University of Toronto Magazine University of Toronto Magazine
Image of a film reel
Photo by Bubbels /stock.xchng

Mumblecore

What kind of films are part of the "mumblecore" movement?

Filmmakers have worked outside of Hollywood studios almost since the beginning, but it wasn’t until the early 1990s, with the success of Quentin Tarantino’s Reservoir Dogs and Steven Soderbergh’s Sex, Lies and Videotape, that the notion of “American independent cinema” gained visibility and cachet.

Now that Tarantino and Soderbergh have graduated to the big leagues, it’s tempting to think that indie cinema’s moment has passed. Not at all, says U of T film professor Corinn Columpar. A new generation of directors is shooting on digital cameras and distributing their work on the Internet for a tiny fraction of what studio productions cost. Their work has been dubbed “mumblecore” – a reference to the films’ often improvised scripts and muted emotions. Andrew Bujalski’s Funny Ha Ha (2002) was the first; Lynn Shelton’s Hump Day (2009) is a more recent example of the genre.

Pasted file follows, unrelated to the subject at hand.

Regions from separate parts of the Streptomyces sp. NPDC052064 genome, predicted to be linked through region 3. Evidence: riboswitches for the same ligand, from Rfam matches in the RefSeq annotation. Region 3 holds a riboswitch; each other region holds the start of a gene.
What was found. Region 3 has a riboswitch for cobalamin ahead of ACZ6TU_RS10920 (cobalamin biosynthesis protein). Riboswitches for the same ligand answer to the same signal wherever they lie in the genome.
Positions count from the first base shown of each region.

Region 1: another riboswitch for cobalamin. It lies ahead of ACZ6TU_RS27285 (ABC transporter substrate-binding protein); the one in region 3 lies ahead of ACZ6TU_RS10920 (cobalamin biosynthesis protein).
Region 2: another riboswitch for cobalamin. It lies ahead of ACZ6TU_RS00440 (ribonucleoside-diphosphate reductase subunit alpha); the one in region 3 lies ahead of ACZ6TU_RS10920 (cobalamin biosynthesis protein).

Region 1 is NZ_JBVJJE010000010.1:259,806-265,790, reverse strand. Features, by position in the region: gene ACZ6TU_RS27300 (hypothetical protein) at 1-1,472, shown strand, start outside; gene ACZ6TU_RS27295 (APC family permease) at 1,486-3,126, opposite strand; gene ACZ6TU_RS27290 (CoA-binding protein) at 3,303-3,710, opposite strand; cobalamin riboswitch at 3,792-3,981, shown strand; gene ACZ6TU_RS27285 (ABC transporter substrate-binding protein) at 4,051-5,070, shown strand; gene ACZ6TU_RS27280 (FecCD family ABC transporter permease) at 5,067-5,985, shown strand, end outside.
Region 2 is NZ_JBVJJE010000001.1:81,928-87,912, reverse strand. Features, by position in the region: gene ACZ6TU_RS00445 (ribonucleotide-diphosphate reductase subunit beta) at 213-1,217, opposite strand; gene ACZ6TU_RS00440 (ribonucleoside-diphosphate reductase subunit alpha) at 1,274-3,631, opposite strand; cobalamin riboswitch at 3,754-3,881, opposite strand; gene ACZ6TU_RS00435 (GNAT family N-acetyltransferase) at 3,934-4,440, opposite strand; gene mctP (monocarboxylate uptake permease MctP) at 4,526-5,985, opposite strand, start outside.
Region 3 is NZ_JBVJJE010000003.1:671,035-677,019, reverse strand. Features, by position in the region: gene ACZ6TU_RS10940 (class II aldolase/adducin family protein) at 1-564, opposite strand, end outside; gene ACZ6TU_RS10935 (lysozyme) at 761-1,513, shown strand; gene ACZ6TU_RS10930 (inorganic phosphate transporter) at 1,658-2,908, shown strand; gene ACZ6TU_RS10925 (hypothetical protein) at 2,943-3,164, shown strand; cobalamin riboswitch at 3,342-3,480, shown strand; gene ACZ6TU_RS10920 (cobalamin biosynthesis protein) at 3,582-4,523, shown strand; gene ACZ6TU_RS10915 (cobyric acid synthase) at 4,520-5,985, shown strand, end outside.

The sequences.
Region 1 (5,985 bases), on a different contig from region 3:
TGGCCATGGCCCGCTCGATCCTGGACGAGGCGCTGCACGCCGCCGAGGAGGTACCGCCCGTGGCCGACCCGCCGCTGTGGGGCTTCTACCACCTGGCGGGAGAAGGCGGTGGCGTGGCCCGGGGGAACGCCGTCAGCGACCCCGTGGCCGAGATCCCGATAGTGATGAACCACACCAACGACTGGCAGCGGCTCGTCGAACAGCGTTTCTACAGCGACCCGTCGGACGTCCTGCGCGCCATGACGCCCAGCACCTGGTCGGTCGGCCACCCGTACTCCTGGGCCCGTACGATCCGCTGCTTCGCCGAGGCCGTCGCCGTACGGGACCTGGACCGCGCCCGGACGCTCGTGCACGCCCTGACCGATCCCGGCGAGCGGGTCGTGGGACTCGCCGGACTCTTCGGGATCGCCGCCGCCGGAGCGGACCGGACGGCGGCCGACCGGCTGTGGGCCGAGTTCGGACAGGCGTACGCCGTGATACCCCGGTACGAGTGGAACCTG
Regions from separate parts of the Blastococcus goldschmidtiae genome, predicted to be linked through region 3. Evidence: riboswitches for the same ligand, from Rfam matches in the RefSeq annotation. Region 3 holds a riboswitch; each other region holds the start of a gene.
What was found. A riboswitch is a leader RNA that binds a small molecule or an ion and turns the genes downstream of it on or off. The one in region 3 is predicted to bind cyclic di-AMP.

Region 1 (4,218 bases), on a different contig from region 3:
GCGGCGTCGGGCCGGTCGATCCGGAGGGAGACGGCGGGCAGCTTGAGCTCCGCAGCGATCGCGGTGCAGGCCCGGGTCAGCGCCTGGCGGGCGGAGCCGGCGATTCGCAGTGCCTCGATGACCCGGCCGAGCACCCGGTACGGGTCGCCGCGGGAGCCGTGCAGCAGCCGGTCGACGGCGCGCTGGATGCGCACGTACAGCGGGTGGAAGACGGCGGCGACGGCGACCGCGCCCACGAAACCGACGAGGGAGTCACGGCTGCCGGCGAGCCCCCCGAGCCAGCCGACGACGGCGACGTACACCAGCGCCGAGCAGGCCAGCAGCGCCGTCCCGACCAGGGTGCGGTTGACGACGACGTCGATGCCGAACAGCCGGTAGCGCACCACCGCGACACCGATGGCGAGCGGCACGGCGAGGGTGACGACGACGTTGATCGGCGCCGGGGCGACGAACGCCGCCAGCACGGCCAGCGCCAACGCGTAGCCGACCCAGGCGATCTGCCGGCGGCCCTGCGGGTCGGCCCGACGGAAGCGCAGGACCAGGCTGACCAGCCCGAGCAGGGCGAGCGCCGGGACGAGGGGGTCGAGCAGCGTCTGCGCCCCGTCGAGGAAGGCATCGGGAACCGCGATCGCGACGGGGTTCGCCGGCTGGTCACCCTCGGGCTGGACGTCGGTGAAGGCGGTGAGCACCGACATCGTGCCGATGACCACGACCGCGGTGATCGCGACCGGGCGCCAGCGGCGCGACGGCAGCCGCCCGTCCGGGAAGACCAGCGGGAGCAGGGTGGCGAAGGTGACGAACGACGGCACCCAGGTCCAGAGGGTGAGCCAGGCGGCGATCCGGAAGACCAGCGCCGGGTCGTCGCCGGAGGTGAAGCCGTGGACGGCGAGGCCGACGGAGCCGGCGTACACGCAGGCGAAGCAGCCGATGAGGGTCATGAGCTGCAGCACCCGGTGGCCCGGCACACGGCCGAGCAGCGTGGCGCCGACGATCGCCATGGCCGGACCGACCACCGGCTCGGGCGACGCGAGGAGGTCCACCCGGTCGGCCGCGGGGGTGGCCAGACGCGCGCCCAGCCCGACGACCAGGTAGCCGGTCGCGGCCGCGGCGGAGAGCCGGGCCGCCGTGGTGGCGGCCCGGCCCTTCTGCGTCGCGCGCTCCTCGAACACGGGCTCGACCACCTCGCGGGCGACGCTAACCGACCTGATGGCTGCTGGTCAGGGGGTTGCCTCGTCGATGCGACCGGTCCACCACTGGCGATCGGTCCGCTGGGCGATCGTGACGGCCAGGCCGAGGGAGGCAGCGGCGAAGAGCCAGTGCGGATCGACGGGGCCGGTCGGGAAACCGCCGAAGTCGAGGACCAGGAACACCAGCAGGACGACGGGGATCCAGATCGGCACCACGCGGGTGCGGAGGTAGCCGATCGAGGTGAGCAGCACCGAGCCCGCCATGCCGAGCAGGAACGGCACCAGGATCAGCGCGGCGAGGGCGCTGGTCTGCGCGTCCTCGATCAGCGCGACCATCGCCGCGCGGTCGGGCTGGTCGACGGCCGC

Recent Posts

Photo of front campus field and Convocation Hall with flower emoji illustrations floating above

Clearing the Air

U of T wants to drastically cut carbon emissions by 2050. It’s enlisting on-campus ingenuity for help

Abstract illustration showing a red-coloured body and face, with small black and white pieces flowing from inside body out of the mouth, and the U.S. Capitol Building dangling on puppet strings from one hand

The Extremism Machine

Online disinformation poses a danger to society. Researchers at U of T’s Citizen Lab are tracking it – and trying to figure out how to stop it

Prof. Mark V. Campbell with a beige background and red lighting

Charting Hip Hop’s Course

Professor Mark V. Campbell grew up during the early years of rap music. Now, he is helping preserve Canadian hip-hop culture for future generations

Leave a Reply

Your email address will not be published. Required fields are marked *